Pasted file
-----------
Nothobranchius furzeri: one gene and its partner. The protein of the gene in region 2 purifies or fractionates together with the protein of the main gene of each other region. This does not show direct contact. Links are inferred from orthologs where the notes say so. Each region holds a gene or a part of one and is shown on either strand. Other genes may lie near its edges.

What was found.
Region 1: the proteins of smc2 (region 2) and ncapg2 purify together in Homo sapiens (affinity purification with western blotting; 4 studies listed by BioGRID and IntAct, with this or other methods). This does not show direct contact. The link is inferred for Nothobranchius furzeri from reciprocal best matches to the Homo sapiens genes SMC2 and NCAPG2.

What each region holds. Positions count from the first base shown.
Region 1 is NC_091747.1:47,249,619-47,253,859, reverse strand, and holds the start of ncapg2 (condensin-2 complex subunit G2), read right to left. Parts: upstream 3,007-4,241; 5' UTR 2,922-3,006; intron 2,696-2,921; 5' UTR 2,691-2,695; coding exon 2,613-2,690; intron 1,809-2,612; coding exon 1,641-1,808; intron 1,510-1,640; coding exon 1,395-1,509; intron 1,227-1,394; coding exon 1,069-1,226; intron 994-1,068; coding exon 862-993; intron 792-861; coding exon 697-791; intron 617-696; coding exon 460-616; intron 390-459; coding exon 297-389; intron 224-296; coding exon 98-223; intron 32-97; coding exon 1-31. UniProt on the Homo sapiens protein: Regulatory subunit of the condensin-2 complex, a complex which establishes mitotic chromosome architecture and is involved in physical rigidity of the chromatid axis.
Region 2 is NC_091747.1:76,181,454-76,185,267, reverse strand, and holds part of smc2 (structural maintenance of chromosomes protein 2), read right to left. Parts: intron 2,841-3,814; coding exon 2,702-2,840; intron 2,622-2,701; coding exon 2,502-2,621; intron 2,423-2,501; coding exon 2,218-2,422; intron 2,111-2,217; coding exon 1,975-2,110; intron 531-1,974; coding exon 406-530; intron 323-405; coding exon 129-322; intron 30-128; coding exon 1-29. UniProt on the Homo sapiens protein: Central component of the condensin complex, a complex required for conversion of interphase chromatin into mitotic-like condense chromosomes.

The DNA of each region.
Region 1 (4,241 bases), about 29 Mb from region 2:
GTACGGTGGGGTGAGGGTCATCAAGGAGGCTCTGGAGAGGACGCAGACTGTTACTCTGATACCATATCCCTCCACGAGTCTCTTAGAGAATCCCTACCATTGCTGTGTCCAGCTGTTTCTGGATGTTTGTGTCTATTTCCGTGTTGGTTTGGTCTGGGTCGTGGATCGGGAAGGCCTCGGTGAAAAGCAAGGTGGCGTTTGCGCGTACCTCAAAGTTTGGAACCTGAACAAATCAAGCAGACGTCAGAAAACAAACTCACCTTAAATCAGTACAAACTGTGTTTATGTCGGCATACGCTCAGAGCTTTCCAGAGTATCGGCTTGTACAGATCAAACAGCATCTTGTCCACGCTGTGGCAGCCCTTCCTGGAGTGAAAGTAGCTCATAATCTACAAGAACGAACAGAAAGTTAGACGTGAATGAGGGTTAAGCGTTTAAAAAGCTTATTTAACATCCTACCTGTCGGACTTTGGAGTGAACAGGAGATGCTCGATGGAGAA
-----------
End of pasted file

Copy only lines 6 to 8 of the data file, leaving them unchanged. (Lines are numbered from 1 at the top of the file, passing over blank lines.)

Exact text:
Region 2 is NC_091747.1:76,181,454-76,185,267, reverse strand, and holds part of smc2 (structural maintenance of chromosomes protein 2), read right to left. Parts: intron 2,841-3,814; coding exon 2,702-2,840; intron 2,622-2,701; coding exon 2,502-2,621; intron 2,423-2,501; coding exon 2,218-2,422; intron 2,111-2,217; coding exon 1,975-2,110; intron 531-1,974; coding exon 406-530; intron 323-405; coding exon 129-322; intron 30-128; coding exon 1-29. UniProt on the Homo sapiens protein: Central component of the condensin complex, a complex required for conversion of interphase chromatin into mitotic-like condense chromosomes.

The DNA of each region.
Region 1 (4,241 bases), about 29 Mb from region 2: